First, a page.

Social responsibility is a responsibility to promote the welfare of the communities to which one belongs or with which one interacts. Physicians stress their social responsibility to care for the welfare of their patients and their domestic communities. When physicians choose to travel to another county to provide medical care, this social responsibility is expanded to this new community. Patients too have a social responsibility to use their community’s health resources efficiently and to promote the health of their community. When these patients choose to go abroad to receive medical care, this social responsibility applies to the new community as well. While voluntourists and medical tourists both see the scope of their social responsibilities expand by engaging in these global practices, the social responsibilities of physician voluntourists are much better defined than those of medical tourists. Guidelines for engaging in ethical voluntourism and training for voluntourists still need better development, but medical tourism as a practice should follow the lead of voluntourism by developing clearer norms for ethical medical tourism.


Much can be learned by examining the social responsibilities of medical tourists and voluntourists when they engage in global health practices. While each group needs better guidance for engaging in responsible forms of these practices, patients are at a disadvantage in understanding the effects of medical tourism and organizing responses to these impacts. Members of the medical professions and the medical tourism industry must take responsibility for providing better guidance for medical tourists.

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May 26, 2011   No Comments

Global Praxis: Exploring the Ethics of Engagement Abroad

An Educational Resource Kit created by the Ethics of International Engagement and Service-Learning (EIESL) project at the University of British Columbia.

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April 7, 2011   No Comments

Enhancing medical students’ conceptions of the CanMEDS Health Advocate Role through international service-learning and critical reflection: A phenomenological study

An article in Medical Teacher, 2010, Vol. 32, No. 12 , Pages 977-982, by Shafik Dharamsi, Mikhyla Richards, Dianna Louie, Diana Murray, Alex Berland, Michael Whitfield, Ian Scott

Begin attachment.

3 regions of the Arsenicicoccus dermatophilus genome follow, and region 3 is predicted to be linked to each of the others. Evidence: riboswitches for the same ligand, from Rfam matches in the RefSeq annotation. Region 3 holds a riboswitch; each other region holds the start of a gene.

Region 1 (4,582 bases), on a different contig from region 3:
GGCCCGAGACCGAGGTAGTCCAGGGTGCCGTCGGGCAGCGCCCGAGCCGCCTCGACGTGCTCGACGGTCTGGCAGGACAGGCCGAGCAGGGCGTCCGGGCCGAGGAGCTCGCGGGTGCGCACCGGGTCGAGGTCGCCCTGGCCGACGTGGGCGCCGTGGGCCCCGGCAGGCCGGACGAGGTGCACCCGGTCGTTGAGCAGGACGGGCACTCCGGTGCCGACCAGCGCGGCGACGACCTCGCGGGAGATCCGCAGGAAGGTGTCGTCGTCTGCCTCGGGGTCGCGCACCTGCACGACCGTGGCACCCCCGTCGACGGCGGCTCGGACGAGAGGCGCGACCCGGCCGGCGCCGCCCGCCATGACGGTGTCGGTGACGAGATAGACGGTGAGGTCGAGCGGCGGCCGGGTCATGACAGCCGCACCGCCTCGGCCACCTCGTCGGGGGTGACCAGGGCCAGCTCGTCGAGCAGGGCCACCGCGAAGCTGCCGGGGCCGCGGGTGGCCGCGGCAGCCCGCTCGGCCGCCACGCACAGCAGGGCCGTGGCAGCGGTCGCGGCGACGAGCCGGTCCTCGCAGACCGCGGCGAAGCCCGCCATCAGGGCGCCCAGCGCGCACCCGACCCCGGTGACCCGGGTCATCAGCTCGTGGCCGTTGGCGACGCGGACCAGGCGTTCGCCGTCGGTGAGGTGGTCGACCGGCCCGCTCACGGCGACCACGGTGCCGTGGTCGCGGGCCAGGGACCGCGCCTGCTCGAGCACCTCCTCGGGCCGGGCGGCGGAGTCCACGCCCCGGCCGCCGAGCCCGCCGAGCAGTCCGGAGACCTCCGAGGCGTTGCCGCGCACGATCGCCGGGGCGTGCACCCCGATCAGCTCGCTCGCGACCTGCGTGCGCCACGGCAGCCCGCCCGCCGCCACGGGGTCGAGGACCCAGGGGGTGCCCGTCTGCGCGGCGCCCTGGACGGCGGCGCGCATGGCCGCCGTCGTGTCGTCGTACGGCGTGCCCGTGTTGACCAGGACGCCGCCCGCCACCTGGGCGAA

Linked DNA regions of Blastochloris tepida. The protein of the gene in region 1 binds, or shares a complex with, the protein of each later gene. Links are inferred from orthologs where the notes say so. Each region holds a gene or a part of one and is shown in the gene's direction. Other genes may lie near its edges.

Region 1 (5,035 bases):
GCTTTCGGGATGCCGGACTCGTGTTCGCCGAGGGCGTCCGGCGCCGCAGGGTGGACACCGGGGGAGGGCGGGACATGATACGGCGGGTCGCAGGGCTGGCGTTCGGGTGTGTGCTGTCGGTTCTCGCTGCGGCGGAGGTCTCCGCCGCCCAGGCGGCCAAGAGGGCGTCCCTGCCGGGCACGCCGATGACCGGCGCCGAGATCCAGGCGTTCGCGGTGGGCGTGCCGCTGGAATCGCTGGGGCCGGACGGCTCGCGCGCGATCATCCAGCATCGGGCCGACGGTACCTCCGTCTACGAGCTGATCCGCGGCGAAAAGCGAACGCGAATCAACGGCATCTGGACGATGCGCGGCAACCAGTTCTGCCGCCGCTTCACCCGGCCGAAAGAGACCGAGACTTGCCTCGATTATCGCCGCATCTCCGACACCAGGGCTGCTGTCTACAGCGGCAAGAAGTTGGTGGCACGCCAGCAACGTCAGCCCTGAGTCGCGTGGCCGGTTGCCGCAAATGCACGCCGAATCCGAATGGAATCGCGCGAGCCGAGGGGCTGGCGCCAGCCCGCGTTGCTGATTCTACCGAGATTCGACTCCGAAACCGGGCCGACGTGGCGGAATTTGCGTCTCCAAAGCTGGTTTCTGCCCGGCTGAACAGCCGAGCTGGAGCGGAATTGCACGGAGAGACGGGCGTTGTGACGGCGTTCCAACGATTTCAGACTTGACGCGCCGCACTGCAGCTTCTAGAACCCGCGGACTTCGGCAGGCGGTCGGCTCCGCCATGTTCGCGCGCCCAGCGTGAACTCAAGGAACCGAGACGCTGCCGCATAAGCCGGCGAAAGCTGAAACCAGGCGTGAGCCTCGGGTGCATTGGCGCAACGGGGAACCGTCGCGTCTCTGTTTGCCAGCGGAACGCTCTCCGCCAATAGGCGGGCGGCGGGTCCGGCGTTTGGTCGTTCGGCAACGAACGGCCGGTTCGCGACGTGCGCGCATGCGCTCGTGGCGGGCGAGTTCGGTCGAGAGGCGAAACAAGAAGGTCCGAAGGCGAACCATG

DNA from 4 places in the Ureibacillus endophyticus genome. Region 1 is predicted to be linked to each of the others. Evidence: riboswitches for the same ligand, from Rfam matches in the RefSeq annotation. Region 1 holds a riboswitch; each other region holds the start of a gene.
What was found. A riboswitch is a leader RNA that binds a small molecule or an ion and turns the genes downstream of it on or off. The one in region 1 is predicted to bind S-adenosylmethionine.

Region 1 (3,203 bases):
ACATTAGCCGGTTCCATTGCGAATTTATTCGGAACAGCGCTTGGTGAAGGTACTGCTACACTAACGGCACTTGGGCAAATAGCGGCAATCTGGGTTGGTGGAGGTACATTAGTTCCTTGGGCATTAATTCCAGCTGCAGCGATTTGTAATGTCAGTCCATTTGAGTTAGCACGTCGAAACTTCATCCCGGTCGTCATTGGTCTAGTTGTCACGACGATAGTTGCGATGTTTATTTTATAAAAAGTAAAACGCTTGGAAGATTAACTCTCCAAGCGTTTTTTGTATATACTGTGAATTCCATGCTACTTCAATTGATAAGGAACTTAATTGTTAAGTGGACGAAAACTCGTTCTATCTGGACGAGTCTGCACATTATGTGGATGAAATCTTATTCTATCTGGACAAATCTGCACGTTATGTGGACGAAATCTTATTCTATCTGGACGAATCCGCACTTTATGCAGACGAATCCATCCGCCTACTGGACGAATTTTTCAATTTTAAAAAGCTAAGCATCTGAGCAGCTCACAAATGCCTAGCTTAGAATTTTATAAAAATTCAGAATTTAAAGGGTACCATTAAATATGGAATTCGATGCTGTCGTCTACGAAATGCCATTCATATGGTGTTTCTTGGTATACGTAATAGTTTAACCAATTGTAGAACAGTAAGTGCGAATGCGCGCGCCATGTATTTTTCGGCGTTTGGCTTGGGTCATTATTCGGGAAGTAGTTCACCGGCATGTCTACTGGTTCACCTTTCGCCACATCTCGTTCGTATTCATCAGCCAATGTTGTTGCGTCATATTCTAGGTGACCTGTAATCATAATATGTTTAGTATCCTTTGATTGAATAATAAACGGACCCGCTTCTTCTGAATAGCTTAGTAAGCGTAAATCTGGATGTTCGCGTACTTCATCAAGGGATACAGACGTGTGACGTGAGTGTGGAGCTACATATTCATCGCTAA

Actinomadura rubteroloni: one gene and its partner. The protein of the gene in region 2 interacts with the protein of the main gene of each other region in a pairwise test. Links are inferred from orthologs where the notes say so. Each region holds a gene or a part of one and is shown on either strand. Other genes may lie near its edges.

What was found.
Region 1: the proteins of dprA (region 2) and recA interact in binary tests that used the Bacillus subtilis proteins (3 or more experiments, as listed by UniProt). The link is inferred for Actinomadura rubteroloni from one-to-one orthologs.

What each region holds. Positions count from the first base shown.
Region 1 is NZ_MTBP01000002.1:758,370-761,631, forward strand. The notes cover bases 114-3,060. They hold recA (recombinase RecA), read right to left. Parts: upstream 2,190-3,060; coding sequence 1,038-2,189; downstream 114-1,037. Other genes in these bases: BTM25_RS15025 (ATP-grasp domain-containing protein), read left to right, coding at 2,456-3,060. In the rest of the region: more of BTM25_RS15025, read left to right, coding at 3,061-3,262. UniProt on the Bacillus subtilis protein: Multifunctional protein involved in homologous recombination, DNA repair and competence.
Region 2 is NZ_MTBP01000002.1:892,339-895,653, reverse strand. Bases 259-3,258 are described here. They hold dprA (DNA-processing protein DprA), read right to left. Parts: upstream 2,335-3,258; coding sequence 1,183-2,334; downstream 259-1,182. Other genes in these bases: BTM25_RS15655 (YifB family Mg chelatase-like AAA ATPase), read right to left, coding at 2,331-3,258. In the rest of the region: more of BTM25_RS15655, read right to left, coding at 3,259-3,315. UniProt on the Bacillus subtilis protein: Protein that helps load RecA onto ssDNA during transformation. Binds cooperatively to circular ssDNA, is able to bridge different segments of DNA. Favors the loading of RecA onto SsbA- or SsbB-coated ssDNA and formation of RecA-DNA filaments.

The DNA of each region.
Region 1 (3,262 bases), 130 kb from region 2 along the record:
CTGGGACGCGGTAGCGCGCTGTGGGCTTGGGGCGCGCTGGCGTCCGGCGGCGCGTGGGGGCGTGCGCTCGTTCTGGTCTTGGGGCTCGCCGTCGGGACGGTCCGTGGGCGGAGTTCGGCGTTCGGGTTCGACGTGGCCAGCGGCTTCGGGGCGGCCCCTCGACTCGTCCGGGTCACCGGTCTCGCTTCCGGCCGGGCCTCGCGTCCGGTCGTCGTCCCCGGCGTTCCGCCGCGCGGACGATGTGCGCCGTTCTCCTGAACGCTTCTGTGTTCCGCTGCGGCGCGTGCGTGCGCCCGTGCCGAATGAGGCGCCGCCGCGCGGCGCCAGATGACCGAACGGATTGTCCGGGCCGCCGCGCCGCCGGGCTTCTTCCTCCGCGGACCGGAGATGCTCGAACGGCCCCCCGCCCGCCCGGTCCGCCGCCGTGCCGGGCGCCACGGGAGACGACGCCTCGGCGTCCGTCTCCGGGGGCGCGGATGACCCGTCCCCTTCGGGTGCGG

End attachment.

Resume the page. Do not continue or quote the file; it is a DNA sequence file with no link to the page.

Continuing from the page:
Background: Medical students are expressing increasing interest in international experiences in low-income countries where there are pronounced inequities in health and socio-economic development.

Aim: We carried out a detailed exploration of the international service-learning (ISL) experience of three medical students and the value of critical reflection as a pedagogical approach to enhance medical students’ conceptions of the Canadian Medical Education Directions for Specialists (CanMEDS) Health Advocate Role.

Method: A phenomenological approach enabled us to study in considerable depth the students’ experience from their perspective. Students kept reflective journals and wrote essays including detailed accounts of their experiences. The content of the students’ journals and essays was analyzed using the critical incident technique.

Results: Students noted an increasingly meaningful sense of what it means to be vulnerable and marginalized, a heightened level of awareness of the social determinants of health and the related importance of community engagement, and a deeper appreciation of the health advocate role and key concepts embedded within it.

Conclusion: This in-depth phenomenological study focused on the detailed experiences of three students from whom we learned that social justice-oriented approaches to service-learning, coupled with critical reflection, provide potentially viable pedagogical approaches for learning the health advocate role. How this experience will affect the students’ future medical practice is yet unknown.

The full article is available for download at:

December 6, 2010   No Comments

Let there be light – By Heather Amos, UBC Reports

Naeem Mawji knew that many of his fellow Tanzanians did not have access to electricity. But, it wasn’t until he got to UBC and investigated the matter that he realized the extent of the problem.

Read this story in UBC Reports.

November 17, 2010   No Comments